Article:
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    Valmonte, Tree Section, and North Redondo Beach Home Sales of Interest

    April 28, 2023

    By: Richard Haynes

    The spring selling season is in full swing.

    While the market is active and agents are busy, there still seems to be a shortage of homes for sale. Just when one week has a nice flow of homes, the next week fails to continue that trend.

    Although the South Bay market could really use some spring inventory, there are still transactions happening that make noteworthy impacts on valuation.

    On today’s blog I am going to cast a wide net on our South Bay submarkets yet again, to show how a recent closing affects current listings in the market today. Hope you enjoy the breakdown.

    North Redondo Beach New Construction

    I am due for a sole blog on North Redondo new construction townhomes, but today I want to highlight two recent closings which are good for sellers and spec developers.

    1723 Clark Lane, Unit A

    • 4-beds/4-baths, 2,508 sq. ft., two-on-a-lot
    • Closed: $2,050,000 (April 21st)

    2405 Pullman Lane, Unit A

    • 4-beds/4-baths, 2,540 sq. ft., two-on-a-lot
    • Closed: $2,060,000 (April 17th)

    These two closings show that two-on-a-lot spec townhomes can still sell for above $2 million. Recent comps like these will likely help buoy most of the market through the spring and early summer.

    That bodes well for newer resales, recent new construction purchasers, and of course the many spec developers that fuel this North Redondo pocket.

    There are two new over-sized spec listings that are taking those recent $2+ million sales and pushing the envelope on asking prices thanks to an added 500 sq. ft. and extra bed/bath.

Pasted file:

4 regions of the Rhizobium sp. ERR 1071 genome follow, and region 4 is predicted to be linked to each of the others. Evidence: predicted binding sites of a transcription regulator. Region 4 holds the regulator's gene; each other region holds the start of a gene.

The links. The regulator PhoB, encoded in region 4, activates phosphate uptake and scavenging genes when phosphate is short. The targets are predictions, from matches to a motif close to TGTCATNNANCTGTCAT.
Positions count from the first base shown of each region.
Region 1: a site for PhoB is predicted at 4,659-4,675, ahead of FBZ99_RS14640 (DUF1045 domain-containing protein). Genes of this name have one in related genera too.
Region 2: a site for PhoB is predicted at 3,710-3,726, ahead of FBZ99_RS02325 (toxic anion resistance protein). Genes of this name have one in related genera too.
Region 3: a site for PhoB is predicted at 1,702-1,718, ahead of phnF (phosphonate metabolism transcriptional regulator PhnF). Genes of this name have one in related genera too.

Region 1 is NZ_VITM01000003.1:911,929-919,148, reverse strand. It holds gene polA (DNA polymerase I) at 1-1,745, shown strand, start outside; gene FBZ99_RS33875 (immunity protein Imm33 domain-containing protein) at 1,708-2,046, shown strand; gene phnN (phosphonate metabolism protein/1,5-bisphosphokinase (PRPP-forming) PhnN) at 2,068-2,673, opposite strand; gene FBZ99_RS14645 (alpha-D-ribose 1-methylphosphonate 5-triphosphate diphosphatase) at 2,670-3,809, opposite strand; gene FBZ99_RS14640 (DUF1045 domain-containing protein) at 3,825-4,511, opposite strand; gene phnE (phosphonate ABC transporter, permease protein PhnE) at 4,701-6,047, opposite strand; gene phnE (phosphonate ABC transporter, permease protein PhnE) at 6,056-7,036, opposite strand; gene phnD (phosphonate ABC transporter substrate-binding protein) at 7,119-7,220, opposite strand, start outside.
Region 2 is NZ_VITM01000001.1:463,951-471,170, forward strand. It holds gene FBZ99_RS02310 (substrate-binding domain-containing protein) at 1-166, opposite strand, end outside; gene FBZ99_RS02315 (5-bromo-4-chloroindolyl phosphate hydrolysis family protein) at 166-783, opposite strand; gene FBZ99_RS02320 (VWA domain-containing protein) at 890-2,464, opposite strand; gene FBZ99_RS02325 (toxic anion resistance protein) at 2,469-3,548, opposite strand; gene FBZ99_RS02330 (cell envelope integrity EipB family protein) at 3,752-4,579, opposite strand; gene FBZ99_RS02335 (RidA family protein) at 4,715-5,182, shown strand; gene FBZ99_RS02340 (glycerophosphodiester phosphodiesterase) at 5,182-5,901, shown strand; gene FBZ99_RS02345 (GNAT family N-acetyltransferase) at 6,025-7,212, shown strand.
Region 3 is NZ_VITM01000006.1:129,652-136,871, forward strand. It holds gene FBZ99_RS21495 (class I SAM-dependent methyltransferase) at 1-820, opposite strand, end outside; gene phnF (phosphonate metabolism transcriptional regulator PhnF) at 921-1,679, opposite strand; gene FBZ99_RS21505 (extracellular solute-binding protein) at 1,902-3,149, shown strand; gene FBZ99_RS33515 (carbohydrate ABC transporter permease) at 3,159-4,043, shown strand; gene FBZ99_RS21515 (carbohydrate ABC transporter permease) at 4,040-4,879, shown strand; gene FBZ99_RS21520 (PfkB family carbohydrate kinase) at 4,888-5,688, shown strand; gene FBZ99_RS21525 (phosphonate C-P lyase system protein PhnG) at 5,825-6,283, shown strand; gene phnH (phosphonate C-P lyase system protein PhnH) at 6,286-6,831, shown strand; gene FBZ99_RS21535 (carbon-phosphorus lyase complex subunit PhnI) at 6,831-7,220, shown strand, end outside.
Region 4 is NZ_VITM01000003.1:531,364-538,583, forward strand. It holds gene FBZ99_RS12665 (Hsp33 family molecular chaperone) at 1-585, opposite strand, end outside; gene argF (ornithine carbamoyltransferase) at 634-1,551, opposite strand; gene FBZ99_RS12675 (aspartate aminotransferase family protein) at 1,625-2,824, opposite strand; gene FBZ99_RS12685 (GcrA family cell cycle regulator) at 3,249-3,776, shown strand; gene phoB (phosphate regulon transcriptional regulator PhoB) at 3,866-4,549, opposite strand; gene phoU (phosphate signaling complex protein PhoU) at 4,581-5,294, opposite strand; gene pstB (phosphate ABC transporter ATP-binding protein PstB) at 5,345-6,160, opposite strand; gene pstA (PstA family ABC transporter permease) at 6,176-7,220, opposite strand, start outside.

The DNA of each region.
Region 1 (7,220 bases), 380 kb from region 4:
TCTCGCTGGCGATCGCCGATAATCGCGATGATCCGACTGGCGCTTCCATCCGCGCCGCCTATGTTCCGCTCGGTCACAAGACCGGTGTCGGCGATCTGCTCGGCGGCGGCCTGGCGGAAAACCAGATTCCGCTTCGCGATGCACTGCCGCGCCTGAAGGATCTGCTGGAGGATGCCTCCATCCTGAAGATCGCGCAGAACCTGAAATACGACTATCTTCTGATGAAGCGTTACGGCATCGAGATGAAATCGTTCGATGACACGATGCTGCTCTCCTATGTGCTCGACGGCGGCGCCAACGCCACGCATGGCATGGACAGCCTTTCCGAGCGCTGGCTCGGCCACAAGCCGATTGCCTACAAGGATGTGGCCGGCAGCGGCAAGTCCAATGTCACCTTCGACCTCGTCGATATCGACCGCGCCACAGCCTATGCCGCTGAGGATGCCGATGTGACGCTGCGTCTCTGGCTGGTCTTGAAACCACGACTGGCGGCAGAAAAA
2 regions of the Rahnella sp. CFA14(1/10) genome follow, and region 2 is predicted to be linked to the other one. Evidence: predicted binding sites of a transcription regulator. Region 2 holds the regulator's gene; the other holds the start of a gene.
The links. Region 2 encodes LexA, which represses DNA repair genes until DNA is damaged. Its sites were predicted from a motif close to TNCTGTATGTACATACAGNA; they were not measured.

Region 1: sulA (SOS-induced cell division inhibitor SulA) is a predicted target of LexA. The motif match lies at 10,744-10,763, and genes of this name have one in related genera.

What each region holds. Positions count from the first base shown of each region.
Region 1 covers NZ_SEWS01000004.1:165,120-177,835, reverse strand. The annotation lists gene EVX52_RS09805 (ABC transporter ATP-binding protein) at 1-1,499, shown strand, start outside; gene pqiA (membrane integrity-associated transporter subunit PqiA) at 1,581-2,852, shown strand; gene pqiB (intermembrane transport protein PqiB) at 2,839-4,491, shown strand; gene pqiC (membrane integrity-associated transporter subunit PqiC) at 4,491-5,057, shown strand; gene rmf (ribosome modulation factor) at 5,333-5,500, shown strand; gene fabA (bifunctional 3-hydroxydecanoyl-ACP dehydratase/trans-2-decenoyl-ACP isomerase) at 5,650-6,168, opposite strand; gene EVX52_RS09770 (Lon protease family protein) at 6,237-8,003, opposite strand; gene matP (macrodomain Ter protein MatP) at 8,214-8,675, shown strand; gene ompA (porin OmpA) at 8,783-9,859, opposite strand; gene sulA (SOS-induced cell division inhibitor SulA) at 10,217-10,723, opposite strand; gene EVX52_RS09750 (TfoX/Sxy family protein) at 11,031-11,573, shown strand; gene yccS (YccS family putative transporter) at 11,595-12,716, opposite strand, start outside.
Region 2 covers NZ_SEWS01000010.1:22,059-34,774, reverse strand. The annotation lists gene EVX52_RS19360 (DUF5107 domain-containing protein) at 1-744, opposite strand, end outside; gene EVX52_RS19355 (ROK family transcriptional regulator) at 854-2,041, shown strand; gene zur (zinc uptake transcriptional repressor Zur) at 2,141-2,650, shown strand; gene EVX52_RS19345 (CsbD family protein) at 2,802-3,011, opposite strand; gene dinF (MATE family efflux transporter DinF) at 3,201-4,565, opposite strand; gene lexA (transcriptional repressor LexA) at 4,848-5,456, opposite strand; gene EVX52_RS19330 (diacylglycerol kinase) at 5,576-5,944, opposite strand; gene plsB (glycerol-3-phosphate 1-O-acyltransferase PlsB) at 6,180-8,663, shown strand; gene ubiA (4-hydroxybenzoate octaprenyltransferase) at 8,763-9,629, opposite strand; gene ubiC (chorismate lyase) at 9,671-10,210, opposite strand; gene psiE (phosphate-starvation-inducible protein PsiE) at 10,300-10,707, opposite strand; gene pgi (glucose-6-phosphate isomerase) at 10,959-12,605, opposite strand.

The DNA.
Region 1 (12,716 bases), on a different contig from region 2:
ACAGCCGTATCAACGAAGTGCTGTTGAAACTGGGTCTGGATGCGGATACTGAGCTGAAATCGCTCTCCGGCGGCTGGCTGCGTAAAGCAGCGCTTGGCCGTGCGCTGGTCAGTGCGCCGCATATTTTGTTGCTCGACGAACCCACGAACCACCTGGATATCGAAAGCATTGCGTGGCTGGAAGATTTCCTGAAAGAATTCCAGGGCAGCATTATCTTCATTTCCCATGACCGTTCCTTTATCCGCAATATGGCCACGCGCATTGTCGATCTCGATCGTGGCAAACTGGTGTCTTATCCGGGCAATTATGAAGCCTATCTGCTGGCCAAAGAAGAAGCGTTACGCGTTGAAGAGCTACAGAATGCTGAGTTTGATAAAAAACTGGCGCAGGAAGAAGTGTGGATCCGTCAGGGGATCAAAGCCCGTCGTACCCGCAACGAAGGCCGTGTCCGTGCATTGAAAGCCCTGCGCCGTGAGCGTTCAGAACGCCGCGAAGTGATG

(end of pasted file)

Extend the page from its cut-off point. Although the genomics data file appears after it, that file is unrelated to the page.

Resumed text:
1303 Harkness Lane

    • 5-beds/5-baths, 3,033 sq. ft., two-on-a-lot
    • Asking: $2,395,000

    1725 Clark Lane

    • 5-beds/5-baths, 3,033 sq. ft., two-on-a-lot
    • Asking: $2,410,000

    From a price per square foot standpoint, these larger models are more affordable. But are buyers willing to spend another $350,000 for an extra bed and bath?

    Only time will tell but these fresh comps certainly add confidence to the developers listing these new, over-sized options.

    Valmonte Happenings

    The belle of the ball in Valmonte to kick-off the start of April was an adorable one-level home in need of a little TLC in the heart of the neighborhood.

    213 Via Colorin

    • 3-beds/3-baths, 2,189 sq. ft., 8,749 sq. ft. lot
    • Closed: $2,405,000 (April 21st)

    Thanks to its undeniable charm and potential, and of course the incredible squeeze of supply in Valmonte, this listing received multiple offers and went for $106,000 over asking to an all-cash buyer.

    This home was in dire need of a new kitchen, bathrooms, and roof (and even moving walls to accommodate a 4th bedroom), however, this listing earned almost $1,100 per sq. ft.

    Below is another example of a quick escrow and coming comparable:

    3601 Via La Selva

    • 4-beds/4-baths, 3,020 sq. ft., 7,405 sq. ft. lot
    • Pending: $3,299,000